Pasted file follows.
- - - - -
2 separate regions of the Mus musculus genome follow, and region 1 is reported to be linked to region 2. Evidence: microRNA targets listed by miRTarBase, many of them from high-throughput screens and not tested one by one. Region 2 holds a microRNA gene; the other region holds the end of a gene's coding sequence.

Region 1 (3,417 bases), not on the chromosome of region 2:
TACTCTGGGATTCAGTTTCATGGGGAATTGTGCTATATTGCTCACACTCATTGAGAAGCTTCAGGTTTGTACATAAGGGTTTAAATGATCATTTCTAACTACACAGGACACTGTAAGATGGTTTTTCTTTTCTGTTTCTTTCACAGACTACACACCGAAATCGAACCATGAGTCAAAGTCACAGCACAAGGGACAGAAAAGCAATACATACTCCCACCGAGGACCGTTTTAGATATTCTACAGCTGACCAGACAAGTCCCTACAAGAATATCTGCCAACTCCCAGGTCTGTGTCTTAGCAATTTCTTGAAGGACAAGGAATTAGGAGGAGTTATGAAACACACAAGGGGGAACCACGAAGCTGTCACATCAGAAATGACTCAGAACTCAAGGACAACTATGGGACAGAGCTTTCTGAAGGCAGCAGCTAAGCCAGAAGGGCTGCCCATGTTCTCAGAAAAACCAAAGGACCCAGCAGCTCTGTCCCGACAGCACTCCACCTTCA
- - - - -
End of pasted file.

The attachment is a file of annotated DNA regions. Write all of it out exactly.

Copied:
2 separate regions of the Mus musculus genome follow, and region 1 is reported to be linked to region 2. Evidence: microRNA targets listed by miRTarBase, many of them from high-throughput screens and not tested one by one. Region 2 holds a microRNA gene; the other region holds the end of a gene's coding sequence.

Region 1 (3,417 bases), not on the chromosome of region 2:
TACTCTGGGATTCAGTTTCATGGGGAATTGTGCTATATTGCTCACACTCATTGAGAAGCTTCAGGTTTGTACATAAGGGTTTAAATGATCATTTCTAACTACACAGGACACTGTAAGATGGTTTTTCTTTTCTGTTTCTTTCACAGACTACACACCGAAATCGAACCATGAGTCAAAGTCACAGCACAAGGGACAGAAAAGCAATACATACTCCCACCGAGGACCGTTTTAGATATTCTACAGCTGACCAGACAAGTCCCTACAAGAATATCTGCCAACTCCCAGGTCTGTGTCTTAGCAATTTCTTGAAGGACAAGGAATTAGGAGGAGTTATGAAACACACAAGGGGGAACCACGAAGCTGTCACATCAGAAATGACTCAGAACTCAAGGACAACTATGGGACAGAGCTTTCTGAAGGCAGCAGCTAAGCCAGAAGGGCTGCCCATGTTCTCAGAAAAACCAAAGGACCCAGCAGCTCTGTCCCGACAGCACTCCACCTTCA